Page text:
Innuendo - Do not make allusions to circumstance, popular belief, accusations, or other statements. Politicians and political pundits are excellent examples - they often make innuendos when they cannot prove a direct statement. Do not fall prey to this debate mistake. When you are called on an innuendo, your debate will ultimately fall through.

Sources - Quote your sources of information as often as possible. Be sure that your sources are credible and unbiased.

Understanding - Understand each of your opponent's arguments. The best way to practice debating is to ask a friend who is also passionate about the issue to debate with you while you take up your opponent's position. If you can successfully debate the position of your opponent, then you can successfully debate your own position.

Respect - Always respect your opponent in a debate. If your opponent does not deserve respect, it will become obvious to the audience. But if you, the speaker, disrespects your opponent, then it will be you who loses the respect of the audience, even if it is your opponent who deserved the disrespect.

Experience - Always relate relevant personal experience. An antedote or personal story always strikes a chord with the audience because they want to hear concrete, first-hand examples.

Open Mindedness - Always keep your mind open to learning from your opponent, no matter how wrong he is on the issues. There will always be a debate where your opponent hits you with new information or a new argument that you have not heard before. Keep your mind open to this new information. You will come across as more credible if the audience perceives you as having an open mind.

Stereotyping - Do not stereotype your opponent or his followers. Even if the stereotype usually holds true, there is always an exception that your opponent can trot out to damage your credibility.

Cliches - Do not use cliques in a debate. Cliques may be widely known, but they are not proven, and there are always exceptions to a clique. There are also cliques that are the opposite of other cliques.

Slippery Slope - Do not make statements that one thing is wrong because it could lead toward something else that is wrong. This is the old, "give them an inch and they will take a mile" rule. In law, limits are clear.

Correlation - Be careful when drawing conclusions. For example, I have heard people say, "A significant percentage of people in our prisons are illegal aliens, therefore, most illegal aliens must be criminals." Of course criminals always want to flee when being pursued, so criminals will also migrate here. But that does not mean that most illegal aliens are criminals. We know that the majority of illegal aliens are simply coming to the USA to work, primarily out of desperation.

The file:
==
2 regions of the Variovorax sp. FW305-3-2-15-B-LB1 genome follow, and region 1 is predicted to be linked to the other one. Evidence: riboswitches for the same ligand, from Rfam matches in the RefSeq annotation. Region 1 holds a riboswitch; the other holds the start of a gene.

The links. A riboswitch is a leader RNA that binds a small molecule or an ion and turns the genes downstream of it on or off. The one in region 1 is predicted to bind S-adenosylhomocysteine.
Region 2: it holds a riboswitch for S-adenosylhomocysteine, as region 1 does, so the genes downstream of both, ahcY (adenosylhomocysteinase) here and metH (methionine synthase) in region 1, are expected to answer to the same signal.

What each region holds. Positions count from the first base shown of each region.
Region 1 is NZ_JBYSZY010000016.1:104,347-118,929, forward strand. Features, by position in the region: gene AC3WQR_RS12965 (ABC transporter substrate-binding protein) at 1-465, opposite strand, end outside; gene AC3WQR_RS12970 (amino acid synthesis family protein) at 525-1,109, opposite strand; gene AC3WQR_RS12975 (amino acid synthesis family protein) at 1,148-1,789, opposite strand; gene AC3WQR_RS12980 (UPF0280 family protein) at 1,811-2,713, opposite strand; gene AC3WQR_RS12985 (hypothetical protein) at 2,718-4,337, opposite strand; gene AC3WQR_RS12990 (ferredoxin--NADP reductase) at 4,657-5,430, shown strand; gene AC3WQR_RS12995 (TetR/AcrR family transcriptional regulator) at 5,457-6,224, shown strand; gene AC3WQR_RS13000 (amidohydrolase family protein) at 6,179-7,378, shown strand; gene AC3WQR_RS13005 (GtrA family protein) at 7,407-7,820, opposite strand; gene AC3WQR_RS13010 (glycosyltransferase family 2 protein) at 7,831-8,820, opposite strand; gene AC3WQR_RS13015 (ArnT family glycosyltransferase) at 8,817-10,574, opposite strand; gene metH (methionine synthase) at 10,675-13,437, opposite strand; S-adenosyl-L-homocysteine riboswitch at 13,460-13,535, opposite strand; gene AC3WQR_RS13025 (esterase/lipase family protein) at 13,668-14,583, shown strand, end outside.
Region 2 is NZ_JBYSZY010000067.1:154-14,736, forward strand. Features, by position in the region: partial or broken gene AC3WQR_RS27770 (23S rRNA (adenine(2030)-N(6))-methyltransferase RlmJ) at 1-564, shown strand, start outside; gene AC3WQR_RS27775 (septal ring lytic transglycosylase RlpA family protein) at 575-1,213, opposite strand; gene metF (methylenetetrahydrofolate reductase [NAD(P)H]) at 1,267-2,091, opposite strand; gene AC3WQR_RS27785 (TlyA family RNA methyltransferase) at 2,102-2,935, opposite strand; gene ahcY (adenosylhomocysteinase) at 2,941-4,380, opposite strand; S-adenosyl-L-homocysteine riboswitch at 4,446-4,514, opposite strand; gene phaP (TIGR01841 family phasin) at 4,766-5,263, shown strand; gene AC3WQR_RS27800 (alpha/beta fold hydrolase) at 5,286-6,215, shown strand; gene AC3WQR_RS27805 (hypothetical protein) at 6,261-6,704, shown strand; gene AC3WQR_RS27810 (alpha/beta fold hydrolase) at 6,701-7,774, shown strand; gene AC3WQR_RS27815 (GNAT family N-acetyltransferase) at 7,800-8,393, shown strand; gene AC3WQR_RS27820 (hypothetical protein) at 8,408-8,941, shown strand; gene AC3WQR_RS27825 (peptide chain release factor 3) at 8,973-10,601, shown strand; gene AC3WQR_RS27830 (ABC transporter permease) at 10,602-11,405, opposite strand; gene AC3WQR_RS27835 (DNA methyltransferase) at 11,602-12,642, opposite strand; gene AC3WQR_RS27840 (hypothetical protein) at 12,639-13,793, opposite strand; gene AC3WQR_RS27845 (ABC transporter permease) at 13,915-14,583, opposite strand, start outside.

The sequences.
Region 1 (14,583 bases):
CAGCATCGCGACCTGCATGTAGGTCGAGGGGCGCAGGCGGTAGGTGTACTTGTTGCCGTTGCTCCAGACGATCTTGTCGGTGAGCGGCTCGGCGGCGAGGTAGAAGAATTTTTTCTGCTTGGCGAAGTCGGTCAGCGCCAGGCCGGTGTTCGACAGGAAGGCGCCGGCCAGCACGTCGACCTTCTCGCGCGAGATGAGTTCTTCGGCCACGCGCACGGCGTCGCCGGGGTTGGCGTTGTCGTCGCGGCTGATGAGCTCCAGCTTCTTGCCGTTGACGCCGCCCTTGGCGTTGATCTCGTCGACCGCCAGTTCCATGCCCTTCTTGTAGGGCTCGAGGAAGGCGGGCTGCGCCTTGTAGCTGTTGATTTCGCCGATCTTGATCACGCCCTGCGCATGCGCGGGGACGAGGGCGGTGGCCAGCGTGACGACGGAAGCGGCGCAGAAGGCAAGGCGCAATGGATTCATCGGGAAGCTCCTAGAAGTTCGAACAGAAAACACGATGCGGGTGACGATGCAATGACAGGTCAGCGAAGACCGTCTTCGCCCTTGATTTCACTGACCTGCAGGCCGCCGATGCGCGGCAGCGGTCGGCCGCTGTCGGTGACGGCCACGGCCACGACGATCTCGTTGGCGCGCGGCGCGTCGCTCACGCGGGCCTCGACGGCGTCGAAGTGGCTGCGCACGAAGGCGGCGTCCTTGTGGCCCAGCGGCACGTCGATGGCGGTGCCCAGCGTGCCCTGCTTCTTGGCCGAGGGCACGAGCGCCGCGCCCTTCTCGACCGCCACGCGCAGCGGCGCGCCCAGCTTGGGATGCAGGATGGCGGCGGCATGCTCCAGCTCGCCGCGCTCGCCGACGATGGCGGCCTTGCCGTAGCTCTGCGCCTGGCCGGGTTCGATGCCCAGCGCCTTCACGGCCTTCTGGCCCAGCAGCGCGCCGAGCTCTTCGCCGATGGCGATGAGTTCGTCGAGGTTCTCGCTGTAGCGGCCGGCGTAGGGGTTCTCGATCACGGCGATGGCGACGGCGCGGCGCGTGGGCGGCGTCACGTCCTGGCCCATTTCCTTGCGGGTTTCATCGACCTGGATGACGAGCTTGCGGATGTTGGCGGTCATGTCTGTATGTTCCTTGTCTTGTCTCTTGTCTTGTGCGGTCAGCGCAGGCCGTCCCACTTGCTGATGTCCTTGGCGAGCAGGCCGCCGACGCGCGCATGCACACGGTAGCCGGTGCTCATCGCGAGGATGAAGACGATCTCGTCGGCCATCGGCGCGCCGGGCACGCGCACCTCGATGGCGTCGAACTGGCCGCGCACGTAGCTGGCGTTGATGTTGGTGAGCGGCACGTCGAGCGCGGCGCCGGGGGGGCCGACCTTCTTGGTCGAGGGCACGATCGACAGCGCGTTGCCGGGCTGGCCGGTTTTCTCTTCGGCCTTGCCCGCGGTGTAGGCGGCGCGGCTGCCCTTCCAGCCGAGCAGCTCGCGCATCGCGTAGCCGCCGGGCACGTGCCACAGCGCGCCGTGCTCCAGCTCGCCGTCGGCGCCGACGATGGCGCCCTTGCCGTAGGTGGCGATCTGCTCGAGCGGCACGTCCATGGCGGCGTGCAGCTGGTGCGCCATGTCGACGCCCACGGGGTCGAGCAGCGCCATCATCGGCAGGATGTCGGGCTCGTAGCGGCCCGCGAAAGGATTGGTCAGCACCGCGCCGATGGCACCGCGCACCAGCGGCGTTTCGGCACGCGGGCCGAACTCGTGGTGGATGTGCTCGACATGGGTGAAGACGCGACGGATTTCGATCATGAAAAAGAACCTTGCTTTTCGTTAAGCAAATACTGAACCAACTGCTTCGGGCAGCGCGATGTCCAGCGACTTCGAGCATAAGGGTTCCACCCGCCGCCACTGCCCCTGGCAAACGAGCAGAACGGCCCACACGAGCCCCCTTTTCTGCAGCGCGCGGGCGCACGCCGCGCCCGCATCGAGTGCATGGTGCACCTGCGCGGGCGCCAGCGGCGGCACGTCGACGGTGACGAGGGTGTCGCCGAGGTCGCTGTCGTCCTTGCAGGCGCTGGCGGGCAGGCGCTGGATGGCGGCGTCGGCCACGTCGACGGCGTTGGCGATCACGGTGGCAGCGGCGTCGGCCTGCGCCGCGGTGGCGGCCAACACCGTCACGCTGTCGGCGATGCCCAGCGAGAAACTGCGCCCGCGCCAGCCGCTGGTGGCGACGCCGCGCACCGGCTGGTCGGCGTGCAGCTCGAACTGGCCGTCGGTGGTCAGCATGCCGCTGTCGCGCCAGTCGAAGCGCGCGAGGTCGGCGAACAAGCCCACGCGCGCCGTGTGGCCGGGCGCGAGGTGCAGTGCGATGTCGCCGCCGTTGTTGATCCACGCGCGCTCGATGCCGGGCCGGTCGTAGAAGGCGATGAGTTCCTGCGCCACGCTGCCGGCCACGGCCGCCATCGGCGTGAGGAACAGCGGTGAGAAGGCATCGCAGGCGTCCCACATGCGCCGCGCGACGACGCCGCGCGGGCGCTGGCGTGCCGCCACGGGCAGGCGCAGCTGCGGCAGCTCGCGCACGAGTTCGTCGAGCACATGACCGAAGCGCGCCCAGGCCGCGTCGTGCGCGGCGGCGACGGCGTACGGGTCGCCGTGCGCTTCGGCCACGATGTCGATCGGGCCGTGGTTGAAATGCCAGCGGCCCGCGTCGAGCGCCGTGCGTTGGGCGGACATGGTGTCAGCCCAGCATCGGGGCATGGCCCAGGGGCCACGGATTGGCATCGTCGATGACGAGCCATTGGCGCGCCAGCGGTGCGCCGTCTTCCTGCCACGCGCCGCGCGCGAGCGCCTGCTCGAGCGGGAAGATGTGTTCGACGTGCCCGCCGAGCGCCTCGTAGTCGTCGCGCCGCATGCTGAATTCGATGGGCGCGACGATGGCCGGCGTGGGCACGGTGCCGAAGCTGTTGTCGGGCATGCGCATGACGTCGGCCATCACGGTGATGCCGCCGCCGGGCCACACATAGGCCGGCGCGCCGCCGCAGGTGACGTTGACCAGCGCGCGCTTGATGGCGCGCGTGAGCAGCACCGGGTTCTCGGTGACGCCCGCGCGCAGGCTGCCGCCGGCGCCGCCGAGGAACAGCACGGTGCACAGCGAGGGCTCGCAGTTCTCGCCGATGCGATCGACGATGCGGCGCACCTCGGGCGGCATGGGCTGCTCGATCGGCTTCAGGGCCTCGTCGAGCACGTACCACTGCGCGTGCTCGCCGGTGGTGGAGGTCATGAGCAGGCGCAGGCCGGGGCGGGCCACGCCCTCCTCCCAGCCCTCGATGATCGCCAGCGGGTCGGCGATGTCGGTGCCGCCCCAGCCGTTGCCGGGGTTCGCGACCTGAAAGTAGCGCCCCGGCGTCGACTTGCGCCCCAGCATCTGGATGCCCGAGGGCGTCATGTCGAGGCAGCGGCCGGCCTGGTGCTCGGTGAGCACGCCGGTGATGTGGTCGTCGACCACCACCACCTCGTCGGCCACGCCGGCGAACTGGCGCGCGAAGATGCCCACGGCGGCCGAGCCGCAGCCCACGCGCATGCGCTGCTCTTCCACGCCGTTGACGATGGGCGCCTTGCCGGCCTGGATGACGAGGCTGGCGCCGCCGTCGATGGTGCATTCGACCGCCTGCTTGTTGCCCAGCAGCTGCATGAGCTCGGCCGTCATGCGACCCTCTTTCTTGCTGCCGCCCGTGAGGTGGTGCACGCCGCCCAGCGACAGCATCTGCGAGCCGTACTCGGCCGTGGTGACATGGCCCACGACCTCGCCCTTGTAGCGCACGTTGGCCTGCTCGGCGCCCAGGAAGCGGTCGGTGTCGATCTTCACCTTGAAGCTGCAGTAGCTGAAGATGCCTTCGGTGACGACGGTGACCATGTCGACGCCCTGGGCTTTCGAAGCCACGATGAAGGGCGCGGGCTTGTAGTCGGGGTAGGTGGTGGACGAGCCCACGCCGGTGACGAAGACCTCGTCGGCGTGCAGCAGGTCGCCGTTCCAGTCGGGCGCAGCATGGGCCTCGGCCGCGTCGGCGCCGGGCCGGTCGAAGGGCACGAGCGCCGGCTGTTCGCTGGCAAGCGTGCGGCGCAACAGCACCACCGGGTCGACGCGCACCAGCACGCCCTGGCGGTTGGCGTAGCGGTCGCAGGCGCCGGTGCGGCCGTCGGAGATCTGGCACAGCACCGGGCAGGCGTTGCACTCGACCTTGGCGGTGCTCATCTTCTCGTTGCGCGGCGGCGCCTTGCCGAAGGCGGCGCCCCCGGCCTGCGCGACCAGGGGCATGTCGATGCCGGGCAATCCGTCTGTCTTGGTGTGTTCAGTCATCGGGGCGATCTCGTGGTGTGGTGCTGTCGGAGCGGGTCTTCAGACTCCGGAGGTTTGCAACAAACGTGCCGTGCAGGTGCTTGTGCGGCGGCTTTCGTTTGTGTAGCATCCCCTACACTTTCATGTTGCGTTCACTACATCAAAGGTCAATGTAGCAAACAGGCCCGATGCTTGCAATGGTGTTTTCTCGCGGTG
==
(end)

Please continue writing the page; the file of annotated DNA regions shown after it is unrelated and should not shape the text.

Jargon - Use words that your audience would commonly use. Using big words or jargon will not make you seem like an expert. For example, why use the word 'utilize' when you could utilize 'use'?

Euphemism - Do not try to make words sound softer or more politically correct. Use the proper term. An example of this is "ethnic cleansing" replacing the word "genocide". Or "undocumented worker" replacing the legal term "illegal alien".

Raising the Bar - If your opponent proves one point, give him that point. Do not insist that he then prove another point in order for that point to be valid. Just move on to the next point gracefully.

Common Sense - Unfortunately there is simply not a common sense answer for most of the issues that we debate. There are many issues where even our allies disagree. Each side believes their answer is common sense. Clearly some of these people are wrong. If the answer were obvious, then there would be no need for debate because your audience would already be convinced.

Absurdism - When you show that one of your opponent's points leads to an absurd conclusion, it does not generally destroy his entire argument. Usually you only succeed in showing that that point does not apply in all cases.


“It is better to debate a question without settling it
than to settle a question without debating it.”
~Joseph Joubert


“Don't take the wrong side of an argument
just because your opponent has taken the right side.”
~Baltasar Gracian



*It is my opinion that absolute authority is found in Scripture and Scripture alone. However, interpretation of that Scripture is another issue altogether...and I suppose, up for debate.

1 comment:

Ari C'rona said...

Oh, man! Much to learn I have! Nicely done, my friend! :o)